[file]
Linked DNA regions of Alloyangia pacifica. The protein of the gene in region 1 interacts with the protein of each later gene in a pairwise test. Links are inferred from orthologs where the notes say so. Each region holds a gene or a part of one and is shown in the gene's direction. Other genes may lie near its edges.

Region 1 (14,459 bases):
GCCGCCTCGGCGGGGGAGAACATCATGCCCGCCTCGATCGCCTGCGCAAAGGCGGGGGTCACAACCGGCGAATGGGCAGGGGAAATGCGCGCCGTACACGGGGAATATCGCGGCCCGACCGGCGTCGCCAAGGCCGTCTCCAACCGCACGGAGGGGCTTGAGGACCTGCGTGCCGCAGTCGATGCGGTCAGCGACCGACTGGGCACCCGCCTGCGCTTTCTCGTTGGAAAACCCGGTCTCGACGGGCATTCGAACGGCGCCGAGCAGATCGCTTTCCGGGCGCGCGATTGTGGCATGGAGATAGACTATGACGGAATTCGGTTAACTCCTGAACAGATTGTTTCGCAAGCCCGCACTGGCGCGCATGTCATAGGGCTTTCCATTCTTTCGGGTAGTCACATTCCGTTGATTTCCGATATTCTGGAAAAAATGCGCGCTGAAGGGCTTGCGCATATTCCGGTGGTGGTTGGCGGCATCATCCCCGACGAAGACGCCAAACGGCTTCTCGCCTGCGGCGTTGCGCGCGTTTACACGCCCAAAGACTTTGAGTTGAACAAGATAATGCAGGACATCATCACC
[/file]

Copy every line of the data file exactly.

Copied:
Linked DNA regions of Alloyangia pacifica. The protein of the gene in region 1 interacts with the protein of each later gene in a pairwise test. Links are inferred from orthologs where the notes say so. Each region holds a gene or a part of one and is shown in the gene's direction. Other genes may lie near its edges.

Region 1 (14,459 bases):
GCCGCCTCGGCGGGGGAGAACATCATGCCCGCCTCGATCGCCTGCGCAAAGGCGGGGGTCACAACCGGCGAATGGGCAGGGGAAATGCGCGCCGTACACGGGGAATATCGCGGCCCGACCGGCGTCGCCAAGGCCGTCTCCAACCGCACGGAGGGGCTTGAGGACCTGCGTGCCGCAGTCGATGCGGTCAGCGACCGACTGGGCACCCGCCTGCGCTTTCTCGTTGGAAAACCCGGTCTCGACGGGCATTCGAACGGCGCCGAGCAGATCGCTTTCCGGGCGCGCGATTGTGGCATGGAGATAGACTATGACGGAATTCGGTTAACTCCTGAACAGATTGTTTCGCAAGCCCGCACTGGCGCGCATGTCATAGGGCTTTCCATTCTTTCGGGTAGTCACATTCCGTTGATTTCCGATATTCTGGAAAAAATGCGCGCTGAAGGGCTTGCGCATATTCCGGTGGTGGTTGGCGGCATCATCCCCGACGAAGACGCCAAACGGCTTCTCGCCTGCGGCGTTGCGCGCGTTTACACGCCCAAAGACTTTGAGTTGAACAAGATAATGCAGGACATCATCACC